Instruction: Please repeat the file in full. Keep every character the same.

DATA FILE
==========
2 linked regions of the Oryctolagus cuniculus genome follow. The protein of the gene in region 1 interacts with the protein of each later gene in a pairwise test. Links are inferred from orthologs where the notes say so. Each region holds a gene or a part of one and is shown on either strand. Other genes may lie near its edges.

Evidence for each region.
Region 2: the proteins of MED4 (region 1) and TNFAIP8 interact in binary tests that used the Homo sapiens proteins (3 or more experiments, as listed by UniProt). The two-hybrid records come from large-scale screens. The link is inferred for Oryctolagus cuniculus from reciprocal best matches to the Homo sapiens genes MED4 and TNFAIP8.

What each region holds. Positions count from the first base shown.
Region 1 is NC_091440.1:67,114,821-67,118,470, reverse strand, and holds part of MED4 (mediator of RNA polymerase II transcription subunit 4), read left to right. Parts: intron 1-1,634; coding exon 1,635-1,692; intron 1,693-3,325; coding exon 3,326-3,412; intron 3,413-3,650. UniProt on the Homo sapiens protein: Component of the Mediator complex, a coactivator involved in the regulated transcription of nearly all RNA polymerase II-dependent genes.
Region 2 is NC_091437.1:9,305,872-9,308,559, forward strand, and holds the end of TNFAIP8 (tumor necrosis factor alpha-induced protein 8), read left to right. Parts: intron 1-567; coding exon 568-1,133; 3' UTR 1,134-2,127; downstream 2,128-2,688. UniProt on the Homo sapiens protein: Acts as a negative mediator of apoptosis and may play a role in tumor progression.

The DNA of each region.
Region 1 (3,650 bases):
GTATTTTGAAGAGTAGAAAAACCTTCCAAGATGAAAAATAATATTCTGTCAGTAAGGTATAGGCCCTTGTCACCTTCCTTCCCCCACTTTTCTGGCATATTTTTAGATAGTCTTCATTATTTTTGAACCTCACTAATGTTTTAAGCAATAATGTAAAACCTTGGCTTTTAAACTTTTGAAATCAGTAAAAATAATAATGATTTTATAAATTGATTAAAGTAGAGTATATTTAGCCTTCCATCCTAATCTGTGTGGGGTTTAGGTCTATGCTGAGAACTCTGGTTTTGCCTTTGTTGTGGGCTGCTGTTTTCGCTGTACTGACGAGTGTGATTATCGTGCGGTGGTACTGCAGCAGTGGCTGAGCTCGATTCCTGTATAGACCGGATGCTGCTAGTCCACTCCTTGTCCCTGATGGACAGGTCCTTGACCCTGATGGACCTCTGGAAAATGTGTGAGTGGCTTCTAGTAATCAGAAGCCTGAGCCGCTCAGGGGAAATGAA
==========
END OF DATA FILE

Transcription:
2 linked regions of the Oryctolagus cuniculus genome follow. The protein of the gene in region 1 interacts with the protein of each later gene in a pairwise test. Links are inferred from orthologs where the notes say so. Each region holds a gene or a part of one and is shown on either strand. Other genes may lie near its edges.

Evidence for each region.
Region 2: the proteins of MED4 (region 1) and TNFAIP8 interact in binary tests that used the Homo sapiens proteins (3 or more experiments, as listed by UniProt). The two-hybrid records come from large-scale screens. The link is inferred for Oryctolagus cuniculus from reciprocal best matches to the Homo sapiens genes MED4 and TNFAIP8.

What each region holds. Positions count from the first base shown.
Region 1 is NC_091440.1:67,114,821-67,118,470, reverse strand, and holds part of MED4 (mediator of RNA polymerase II transcription subunit 4), read left to right. Parts: intron 1-1,634; coding exon 1,635-1,692; intron 1,693-3,325; coding exon 3,326-3,412; intron 3,413-3,650. UniProt on the Homo sapiens protein: Component of the Mediator complex, a coactivator involved in the regulated transcription of nearly all RNA polymerase II-dependent genes.
Region 2 is NC_091437.1:9,305,872-9,308,559, forward strand, and holds the end of TNFAIP8 (tumor necrosis factor alpha-induced protein 8), read left to right. Parts: intron 1-567; coding exon 568-1,133; 3' UTR 1,134-2,127; downstream 2,128-2,688. UniProt on the Homo sapiens protein: Acts as a negative mediator of apoptosis and may play a role in tumor progression.

The DNA of each region.
Region 1 (3,650 bases):
GTATTTTGAAGAGTAGAAAAACCTTCCAAGATGAAAAATAATATTCTGTCAGTAAGGTATAGGCCCTTGTCACCTTCCTTCCCCCACTTTTCTGGCATATTTTTAGATAGTCTTCATTATTTTTGAACCTCACTAATGTTTTAAGCAATAATGTAAAACCTTGGCTTTTAAACTTTTGAAATCAGTAAAAATAATAATGATTTTATAAATTGATTAAAGTAGAGTATATTTAGCCTTCCATCCTAATCTGTGTGGGGTTTAGGTCTATGCTGAGAACTCTGGTTTTGCCTTTGTTGTGGGCTGCTGTTTTCGCTGTACTGACGAGTGTGATTATCGTGCGGTGGTACTGCAGCAGTGGCTGAGCTCGATTCCTGTATAGACCGGATGCTGCTAGTCCACTCCTTGTCCCTGATGGACAGGTCCTTGACCCTGATGGACCTCTGGAAAATGTGTGAGTGGCTTCTAGTAATCAGAAGCCTGAGCCGCTCAGGGGAAATGAA